Using Runner as a Python Module Interface to Ansible

Ansible Runner is intended to provide a directly importable and usable API for interfacing with Ansible itself and exposes a few helper interfaces.

The modules center around the Runner object. The helper methods will return an instance of this object which provides an interface to the results of executing the Ansible command.

Ansible Runner itself is a wrapper around Ansible execution and so adds plugins and interfaces to the system in order to gather extra information and process/store it for use later.

Helper Interfaces

The helper interfaces provides a quick way of supplying the recommended inputs in order to launch a Runner process.

run() helper function

ansible_runner.interface.run()

When called, this function will take the inputs (either provided as direct inputs to the function or from the Runner Input Directory Hierarchy), and execute Ansible. It will run in the foreground and return the Runner object when finished.

run_async() helper function

ansible_runner.interface.run_async()

Takes the same arguments as ansible_runner.interface.run() but will launch Ansible asynchronously and return a tuple containing the thread object and a Runner object. The Runner object can be inspected during execution.

The Runner object

The Runner object is returned as part of the execution of Ansible itself. Since it wraps both execution and output it has some helper methods for inspecting the results. Other than the methods and indirect properties, the instance of the object itself contains two direct properties:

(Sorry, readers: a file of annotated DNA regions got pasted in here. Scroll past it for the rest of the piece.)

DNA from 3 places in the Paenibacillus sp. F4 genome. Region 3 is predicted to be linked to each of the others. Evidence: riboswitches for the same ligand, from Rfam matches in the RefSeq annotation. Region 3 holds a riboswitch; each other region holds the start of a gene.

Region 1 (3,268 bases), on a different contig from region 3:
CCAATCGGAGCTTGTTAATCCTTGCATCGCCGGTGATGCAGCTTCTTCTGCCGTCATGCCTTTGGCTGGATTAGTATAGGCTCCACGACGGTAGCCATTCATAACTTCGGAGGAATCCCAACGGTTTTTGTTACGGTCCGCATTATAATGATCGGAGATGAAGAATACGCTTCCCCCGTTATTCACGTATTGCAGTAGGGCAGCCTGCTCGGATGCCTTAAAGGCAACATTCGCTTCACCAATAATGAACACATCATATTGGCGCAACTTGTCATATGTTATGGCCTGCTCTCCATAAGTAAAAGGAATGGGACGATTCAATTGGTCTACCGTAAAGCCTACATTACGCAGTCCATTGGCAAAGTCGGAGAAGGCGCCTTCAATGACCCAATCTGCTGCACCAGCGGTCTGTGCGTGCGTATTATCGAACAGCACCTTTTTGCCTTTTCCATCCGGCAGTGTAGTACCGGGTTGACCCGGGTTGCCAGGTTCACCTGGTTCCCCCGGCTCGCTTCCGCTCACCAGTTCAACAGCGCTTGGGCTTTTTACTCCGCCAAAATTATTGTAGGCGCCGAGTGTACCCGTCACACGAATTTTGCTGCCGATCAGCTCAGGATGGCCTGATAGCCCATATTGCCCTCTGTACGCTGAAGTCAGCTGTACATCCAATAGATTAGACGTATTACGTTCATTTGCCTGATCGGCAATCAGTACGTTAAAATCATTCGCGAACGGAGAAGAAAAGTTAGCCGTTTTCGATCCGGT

• rc will represent the actual return code of the Ansible process
  • status will represent the state and can be one of:
    • unstarted: This is a very brief state where the Runner task has been created but hasn’t actually started yet.
    • successfull: The ansible process finished successfully.
    • failed: The ansible process failed.

Runner.stdout

The Runner object contains a property ansible_runner.runner.Runner.stdout which will return an open file handle containing the stdout of the Ansible process.

Runner.events

ansible_runner.runner.Runner.events is a generator that will return the Playbook and Host Events as Python dict objects.

Runner.stats

ansible_runner.runner.Runner.stats is a property that will return the final playbook stats event from Ansible in the form of a Python dict

Runner.host_events ansible_runner.runner.Runner.host_events() is a method that, given a hostname, will return a list of only Ansible event data executed on that Host.

Runner.event_handler

A function passed to __init__ of Runner, this is invoked every time an Ansible event is received. You can use this to inspect/process/handle events as they come out of Ansible.

Runner.cancel_callback

A function passed to __init__ of Runner, and to the ansible_runner.interface.run() interface functions. This function will be called for every iteration of the ansible_runner.interface.run() event loop and should return True to inform Runner cancel and shutdown the Ansible process or False to allow it to continue.

Runner.finished_callback

A function passed to __init__ of Runner, and to the ansible_runner.interface.run() interface functions. This function will be called immediately before the Runner event loop finishes once Ansible has been shut down.

Usage examples

import ansible_runner
r = ansible_runner.run(private_data_dir='/tmp/demo', playbook='test.yml')
print("{}: {}".format(r.status, r.rc))
# successful: 0
for each_host_event in r.events:
    print(each_host_event.event)
print("Final status:")
print(r.stats)

Providing custom behavior and inputs

TODO

The helper methods are just one possible entrypoint, extending the classes used by these helper methods can allow a lot more custom behavior and functionality.

Show:

  • How Runner Config is used and how overriding the methods and behavior can work
  • Show how custom cancel and status callbacks can be supplied.